Northlanders know that London Road in Lakeside gets busy - especially during the summer months.  Crossing that street can be next to difficult for pedestrians.  That's why the Minnesota Department of Transportation is looking to correct the situation.

This summer, MNDOT is conducting a study of how pedestrian enhancements could help that traffic corridor.  To investigate the situation, they've installed two temporary pedestrian enhancement demonstrations to gather data.

A temporary pedestrian enhancement demonstration has been installed at the intersections of 36th Avenue East and 60th Avenue East along London Road in Lakeside. The temporary demonstrations will give the general public, drivers, pedestrians, and the state agency a working plan to start with.

The pedestrian enhancements along London Road include a center refuge island for pedestrians who are trying to cross the road.  There are also curb bump-outs to slow traffic down.  In addition, they've also installed more crossing signs to alert drivers.  Working in parallel, these improvements give pedestrians a shorter distance to cross the lanes of traffic along one of Duluth's busiest roadways.

MNDOT
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Although the improvements are only temporary for now, they will show what permanent improvements could look like.  The Minnesota Department of Transportation is conducting a study along the entire London Road - Highway 61 corridor from 26th Avenue East to Lester River.  An eventual project is planned to make any improvements that end up working permanent.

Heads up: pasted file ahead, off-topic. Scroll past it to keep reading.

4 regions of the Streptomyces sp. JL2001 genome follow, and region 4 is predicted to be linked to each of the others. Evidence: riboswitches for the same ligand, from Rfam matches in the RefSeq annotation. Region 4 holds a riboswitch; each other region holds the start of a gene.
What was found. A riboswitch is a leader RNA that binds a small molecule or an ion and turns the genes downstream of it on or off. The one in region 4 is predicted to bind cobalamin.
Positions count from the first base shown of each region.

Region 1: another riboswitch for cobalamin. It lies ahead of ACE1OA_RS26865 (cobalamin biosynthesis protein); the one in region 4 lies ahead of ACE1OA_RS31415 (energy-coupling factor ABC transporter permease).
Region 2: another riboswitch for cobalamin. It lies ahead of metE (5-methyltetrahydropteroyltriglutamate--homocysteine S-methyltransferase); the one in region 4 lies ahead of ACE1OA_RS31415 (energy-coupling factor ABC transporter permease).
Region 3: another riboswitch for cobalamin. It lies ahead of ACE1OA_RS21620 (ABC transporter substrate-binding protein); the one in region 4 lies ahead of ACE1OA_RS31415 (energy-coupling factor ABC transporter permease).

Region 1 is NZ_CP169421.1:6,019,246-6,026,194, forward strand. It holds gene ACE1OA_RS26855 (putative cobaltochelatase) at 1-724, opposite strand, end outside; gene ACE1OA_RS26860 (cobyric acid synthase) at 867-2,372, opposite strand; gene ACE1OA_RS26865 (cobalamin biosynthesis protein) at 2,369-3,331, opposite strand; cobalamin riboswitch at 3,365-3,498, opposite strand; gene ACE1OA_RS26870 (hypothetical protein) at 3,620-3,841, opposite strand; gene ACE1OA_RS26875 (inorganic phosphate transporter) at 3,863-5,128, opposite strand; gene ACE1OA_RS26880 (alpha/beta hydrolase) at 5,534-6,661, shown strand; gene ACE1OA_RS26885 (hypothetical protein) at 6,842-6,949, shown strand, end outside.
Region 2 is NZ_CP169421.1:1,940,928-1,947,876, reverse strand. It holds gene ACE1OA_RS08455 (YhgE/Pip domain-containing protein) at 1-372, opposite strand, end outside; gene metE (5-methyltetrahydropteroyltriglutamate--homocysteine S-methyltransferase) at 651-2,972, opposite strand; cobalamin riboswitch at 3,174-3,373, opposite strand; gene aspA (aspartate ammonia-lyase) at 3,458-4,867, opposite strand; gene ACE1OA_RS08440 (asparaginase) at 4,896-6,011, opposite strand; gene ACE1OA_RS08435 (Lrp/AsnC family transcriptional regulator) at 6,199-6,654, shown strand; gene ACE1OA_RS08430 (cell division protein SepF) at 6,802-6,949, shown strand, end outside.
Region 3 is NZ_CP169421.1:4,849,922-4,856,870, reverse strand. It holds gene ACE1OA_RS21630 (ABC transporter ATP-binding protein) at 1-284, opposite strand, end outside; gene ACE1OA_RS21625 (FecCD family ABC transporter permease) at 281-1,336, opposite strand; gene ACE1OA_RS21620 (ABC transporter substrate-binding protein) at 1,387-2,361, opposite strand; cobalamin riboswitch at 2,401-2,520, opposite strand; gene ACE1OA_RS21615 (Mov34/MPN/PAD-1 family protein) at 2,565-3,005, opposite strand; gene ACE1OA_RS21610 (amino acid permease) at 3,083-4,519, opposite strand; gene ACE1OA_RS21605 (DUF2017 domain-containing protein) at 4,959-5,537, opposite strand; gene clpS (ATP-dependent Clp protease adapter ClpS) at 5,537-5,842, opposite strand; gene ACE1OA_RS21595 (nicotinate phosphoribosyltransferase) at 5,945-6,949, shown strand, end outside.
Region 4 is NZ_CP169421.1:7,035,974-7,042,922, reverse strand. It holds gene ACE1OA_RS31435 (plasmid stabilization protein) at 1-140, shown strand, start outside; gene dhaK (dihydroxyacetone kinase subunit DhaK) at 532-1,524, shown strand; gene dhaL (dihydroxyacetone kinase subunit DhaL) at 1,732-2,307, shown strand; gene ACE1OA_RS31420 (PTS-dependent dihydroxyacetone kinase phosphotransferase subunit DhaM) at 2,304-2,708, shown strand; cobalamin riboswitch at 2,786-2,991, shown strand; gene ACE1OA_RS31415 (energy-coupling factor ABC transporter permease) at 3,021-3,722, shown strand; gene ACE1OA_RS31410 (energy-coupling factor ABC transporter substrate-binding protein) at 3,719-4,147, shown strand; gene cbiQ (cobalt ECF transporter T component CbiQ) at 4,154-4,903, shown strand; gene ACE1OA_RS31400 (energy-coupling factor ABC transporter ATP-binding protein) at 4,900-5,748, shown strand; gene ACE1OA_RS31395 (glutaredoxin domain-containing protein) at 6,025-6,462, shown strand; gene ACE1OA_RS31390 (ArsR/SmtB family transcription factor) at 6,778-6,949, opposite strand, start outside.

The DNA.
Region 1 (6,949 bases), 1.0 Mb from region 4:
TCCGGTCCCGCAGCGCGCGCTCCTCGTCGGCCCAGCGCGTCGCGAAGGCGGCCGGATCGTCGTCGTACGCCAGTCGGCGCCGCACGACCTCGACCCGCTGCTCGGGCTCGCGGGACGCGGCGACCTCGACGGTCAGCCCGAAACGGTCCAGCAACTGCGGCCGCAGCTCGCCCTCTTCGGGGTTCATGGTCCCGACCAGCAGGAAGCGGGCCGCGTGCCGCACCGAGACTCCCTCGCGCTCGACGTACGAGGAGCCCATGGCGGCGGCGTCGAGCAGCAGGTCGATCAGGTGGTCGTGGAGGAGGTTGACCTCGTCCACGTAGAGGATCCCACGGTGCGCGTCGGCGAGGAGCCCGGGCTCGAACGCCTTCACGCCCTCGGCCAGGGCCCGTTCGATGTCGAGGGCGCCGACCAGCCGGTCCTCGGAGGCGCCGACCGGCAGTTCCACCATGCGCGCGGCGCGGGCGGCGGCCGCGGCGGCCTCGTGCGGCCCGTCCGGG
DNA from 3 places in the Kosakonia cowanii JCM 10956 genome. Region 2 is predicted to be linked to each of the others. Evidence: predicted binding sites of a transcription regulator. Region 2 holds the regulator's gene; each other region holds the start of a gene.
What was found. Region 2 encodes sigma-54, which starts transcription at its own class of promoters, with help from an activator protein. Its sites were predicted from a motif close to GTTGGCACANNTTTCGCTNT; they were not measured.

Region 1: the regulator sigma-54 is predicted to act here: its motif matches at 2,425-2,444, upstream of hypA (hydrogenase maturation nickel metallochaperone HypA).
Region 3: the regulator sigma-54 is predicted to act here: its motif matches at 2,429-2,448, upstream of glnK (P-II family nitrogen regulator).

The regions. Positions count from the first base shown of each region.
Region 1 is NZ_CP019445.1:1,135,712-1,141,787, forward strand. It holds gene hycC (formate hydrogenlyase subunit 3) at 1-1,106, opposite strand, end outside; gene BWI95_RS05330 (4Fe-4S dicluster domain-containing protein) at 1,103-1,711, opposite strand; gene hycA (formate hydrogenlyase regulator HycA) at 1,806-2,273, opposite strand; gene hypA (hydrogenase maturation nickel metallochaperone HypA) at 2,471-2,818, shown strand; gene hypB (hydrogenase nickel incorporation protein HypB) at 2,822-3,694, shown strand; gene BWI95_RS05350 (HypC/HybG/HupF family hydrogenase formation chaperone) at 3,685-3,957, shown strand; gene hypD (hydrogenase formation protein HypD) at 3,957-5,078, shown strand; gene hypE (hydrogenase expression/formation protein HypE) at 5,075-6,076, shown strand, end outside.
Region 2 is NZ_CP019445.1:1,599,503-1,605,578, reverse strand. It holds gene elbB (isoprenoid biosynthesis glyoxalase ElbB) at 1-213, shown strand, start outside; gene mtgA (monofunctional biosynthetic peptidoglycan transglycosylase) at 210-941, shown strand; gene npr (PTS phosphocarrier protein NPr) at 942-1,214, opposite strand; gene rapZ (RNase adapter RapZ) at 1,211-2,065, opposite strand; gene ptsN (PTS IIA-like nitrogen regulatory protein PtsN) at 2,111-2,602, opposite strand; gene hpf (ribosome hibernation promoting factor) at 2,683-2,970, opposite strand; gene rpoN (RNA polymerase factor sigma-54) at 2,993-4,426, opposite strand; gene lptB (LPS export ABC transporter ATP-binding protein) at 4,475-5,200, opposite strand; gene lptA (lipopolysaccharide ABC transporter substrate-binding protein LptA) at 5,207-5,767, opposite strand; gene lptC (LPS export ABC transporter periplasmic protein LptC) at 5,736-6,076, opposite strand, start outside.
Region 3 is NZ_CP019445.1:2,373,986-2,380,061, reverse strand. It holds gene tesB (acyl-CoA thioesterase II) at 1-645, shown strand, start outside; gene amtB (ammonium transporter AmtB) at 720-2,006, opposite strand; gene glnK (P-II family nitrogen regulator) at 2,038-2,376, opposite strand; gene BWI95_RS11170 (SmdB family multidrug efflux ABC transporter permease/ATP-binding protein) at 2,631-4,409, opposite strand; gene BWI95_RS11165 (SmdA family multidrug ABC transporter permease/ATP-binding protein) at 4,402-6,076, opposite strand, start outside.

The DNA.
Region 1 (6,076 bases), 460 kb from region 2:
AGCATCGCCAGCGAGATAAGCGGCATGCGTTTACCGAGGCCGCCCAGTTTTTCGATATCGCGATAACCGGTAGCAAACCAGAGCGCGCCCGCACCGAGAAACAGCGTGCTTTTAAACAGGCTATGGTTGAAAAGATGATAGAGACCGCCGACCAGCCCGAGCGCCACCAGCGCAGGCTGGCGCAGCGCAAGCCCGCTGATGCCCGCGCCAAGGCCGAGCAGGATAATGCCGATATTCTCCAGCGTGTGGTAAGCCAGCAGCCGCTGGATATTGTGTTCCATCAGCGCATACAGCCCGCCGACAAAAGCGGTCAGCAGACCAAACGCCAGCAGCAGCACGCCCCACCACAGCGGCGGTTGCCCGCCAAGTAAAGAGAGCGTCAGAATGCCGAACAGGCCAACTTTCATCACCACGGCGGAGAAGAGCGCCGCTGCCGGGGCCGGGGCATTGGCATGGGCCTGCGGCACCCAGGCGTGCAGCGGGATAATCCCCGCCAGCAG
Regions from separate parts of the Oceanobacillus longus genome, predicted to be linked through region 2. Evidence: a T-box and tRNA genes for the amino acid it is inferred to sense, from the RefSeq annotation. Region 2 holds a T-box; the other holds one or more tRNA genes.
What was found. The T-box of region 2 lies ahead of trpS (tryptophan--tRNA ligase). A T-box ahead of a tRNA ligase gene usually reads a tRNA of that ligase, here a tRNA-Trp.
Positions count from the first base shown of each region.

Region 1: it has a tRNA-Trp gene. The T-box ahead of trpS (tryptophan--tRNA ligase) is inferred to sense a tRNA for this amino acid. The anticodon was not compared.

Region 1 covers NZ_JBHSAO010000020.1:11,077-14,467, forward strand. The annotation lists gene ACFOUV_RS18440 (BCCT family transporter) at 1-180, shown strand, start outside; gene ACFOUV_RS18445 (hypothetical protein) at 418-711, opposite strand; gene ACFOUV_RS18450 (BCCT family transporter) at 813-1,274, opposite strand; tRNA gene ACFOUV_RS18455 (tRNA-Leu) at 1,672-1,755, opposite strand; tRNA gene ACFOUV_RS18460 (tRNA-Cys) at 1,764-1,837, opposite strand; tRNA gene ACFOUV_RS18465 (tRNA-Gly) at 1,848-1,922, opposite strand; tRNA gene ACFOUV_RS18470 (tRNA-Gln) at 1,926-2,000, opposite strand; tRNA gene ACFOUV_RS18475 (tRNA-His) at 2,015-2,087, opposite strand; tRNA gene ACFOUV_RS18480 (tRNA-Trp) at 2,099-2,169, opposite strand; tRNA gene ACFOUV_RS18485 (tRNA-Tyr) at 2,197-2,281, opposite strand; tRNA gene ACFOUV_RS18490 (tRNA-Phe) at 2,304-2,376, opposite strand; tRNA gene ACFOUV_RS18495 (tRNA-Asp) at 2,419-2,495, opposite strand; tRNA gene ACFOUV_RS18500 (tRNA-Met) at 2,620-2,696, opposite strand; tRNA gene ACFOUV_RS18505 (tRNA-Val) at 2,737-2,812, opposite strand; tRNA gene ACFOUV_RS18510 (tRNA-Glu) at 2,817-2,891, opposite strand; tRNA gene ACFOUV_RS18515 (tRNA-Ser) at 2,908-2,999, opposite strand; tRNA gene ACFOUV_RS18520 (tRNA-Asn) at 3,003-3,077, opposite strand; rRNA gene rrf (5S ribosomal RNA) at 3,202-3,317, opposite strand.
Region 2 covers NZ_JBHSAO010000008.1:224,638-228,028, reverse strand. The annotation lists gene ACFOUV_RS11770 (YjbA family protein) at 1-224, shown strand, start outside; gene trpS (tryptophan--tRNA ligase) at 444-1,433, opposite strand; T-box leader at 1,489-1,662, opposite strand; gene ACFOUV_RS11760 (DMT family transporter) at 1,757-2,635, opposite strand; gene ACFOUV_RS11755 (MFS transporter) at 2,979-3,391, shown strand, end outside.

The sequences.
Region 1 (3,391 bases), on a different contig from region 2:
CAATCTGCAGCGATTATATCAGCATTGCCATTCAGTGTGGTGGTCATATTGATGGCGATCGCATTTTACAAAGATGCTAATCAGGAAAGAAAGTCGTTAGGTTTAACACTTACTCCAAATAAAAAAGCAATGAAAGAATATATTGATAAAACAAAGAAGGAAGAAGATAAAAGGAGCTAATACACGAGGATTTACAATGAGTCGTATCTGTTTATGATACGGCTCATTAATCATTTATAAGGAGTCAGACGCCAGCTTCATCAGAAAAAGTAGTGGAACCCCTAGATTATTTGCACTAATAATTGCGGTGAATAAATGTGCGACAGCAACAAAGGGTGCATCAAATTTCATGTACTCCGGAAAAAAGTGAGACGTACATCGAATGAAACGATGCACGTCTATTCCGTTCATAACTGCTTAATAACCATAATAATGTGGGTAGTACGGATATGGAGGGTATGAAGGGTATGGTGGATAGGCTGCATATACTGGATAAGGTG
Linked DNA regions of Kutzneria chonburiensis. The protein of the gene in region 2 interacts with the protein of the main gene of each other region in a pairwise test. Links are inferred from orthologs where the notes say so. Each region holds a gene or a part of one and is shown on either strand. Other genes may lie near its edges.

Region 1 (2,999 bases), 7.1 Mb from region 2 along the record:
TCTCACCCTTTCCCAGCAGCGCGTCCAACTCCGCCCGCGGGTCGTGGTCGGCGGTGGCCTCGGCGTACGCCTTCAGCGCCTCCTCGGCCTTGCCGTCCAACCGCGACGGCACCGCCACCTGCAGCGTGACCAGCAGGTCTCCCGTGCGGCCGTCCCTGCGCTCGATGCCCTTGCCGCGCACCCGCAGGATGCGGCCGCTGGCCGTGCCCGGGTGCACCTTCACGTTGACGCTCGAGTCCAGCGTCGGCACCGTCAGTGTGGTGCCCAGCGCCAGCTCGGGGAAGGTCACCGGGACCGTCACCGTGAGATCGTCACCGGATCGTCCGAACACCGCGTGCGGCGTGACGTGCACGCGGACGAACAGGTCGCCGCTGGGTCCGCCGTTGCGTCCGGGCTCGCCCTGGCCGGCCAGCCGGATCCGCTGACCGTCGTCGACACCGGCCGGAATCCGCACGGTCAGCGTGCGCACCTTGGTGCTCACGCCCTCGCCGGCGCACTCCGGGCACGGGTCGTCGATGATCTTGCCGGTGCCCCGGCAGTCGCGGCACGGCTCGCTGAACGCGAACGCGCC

For now, the pedestrian improvements at 36th Avenue East and 60th Avenue East will be in place until the end of October.  They need to be removed for the winter season.  If they end up being successful, MNDOT will install reinstall them each summer until permanent enhancements can be constructed with an upcoming 2025 project.

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Check Out the Best-Selling Album From the Year You Graduated High School

Do you remember the top album from the year you graduated high school? Stacker analyzed Billboard data to determine just that, looking at the best-selling album from every year going all the way back to 1956. Sales data is included only from 1992 onward when Nielsen's SoundScan began gathering computerized figures.

Going in chronological order from 1956 to 2020, we present the best-selling album from the year you graduated high school.